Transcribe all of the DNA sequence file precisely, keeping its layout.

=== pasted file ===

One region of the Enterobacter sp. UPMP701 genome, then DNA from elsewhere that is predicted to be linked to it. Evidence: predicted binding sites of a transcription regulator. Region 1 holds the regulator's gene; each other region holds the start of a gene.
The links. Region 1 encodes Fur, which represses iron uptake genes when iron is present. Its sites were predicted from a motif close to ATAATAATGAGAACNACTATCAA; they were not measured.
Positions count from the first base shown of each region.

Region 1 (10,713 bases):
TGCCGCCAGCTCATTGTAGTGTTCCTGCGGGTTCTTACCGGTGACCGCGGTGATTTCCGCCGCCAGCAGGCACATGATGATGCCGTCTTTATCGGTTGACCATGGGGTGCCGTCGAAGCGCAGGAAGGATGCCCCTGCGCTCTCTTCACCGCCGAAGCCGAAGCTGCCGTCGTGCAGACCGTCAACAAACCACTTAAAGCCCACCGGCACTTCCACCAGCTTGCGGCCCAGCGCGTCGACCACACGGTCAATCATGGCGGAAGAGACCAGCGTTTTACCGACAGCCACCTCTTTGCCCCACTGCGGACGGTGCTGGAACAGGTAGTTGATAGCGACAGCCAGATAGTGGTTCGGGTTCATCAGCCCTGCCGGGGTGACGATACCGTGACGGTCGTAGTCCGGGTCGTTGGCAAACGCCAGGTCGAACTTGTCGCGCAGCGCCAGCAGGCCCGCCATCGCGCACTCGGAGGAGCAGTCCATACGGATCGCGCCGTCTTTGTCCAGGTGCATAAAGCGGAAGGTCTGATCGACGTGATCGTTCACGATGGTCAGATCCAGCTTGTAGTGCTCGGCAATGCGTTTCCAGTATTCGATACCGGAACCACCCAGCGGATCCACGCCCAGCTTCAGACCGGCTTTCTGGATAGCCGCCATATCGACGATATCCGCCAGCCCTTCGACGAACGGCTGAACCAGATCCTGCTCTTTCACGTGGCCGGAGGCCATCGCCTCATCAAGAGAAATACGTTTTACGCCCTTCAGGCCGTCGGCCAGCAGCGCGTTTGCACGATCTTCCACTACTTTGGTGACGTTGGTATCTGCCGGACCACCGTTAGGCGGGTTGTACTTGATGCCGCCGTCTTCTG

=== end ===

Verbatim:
One region of the Enterobacter sp. UPMP701 genome, then DNA from elsewhere that is predicted to be linked to it. Evidence: predicted binding sites of a transcription regulator. Region 1 holds the regulator's gene; each other region holds the start of a gene.
The links. Region 1 encodes Fur, which represses iron uptake genes when iron is present. Its sites were predicted from a motif close to ATAATAATGAGAACNACTATCAA; they were not measured.
Positions count from the first base shown of each region.

Region 1 (10,713 bases):
TGCCGCCAGCTCATTGTAGTGTTCCTGCGGGTTCTTACCGGTGACCGCGGTGATTTCCGCCGCCAGCAGGCACATGATGATGCCGTCTTTATCGGTTGACCATGGGGTGCCGTCGAAGCGCAGGAAGGATGCCCCTGCGCTCTCTTCACCGCCGAAGCCGAAGCTGCCGTCGTGCAGACCGTCAACAAACCACTTAAAGCCCACCGGCACTTCCACCAGCTTGCGGCCCAGCGCGTCGACCACACGGTCAATCATGGCGGAAGAGACCAGCGTTTTACCGACAGCCACCTCTTTGCCCCACTGCGGACGGTGCTGGAACAGGTAGTTGATAGCGACAGCCAGATAGTGGTTCGGGTTCATCAGCCCTGCCGGGGTGACGATACCGTGACGGTCGTAGTCCGGGTCGTTGGCAAACGCCAGGTCGAACTTGTCGCGCAGCGCCAGCAGGCCCGCCATCGCGCACTCGGAGGAGCAGTCCATACGGATCGCGCCGTCTTTGTCCAGGTGCATAAAGCGGAAGGTCTGATCGACGTGATCGTTCACGATGGTCAGATCCAGCTTGTAGTGCTCGGCAATGCGTTTCCAGTATTCGATACCGGAACCACCCAGCGGATCCACGCCCAGCTTCAGACCGGCTTTCTGGATAGCCGCCATATCGACGATATCCGCCAGCCCTTCGACGAACGGCTGAACCAGATCCTGCTCTTTCACGTGGCCGGAGGCCATCGCCTCATCAAGAGAAATACGTTTTACGCCCTTCAGGCCGTCGGCCAGCAGCGCGTTTGCACGATCTTCCACTACTTTGGTGACGTTGGTATCTGCCGGACCACCGTTAGGCGGGTTGTACTTGATGCCGCCGTCTTCTG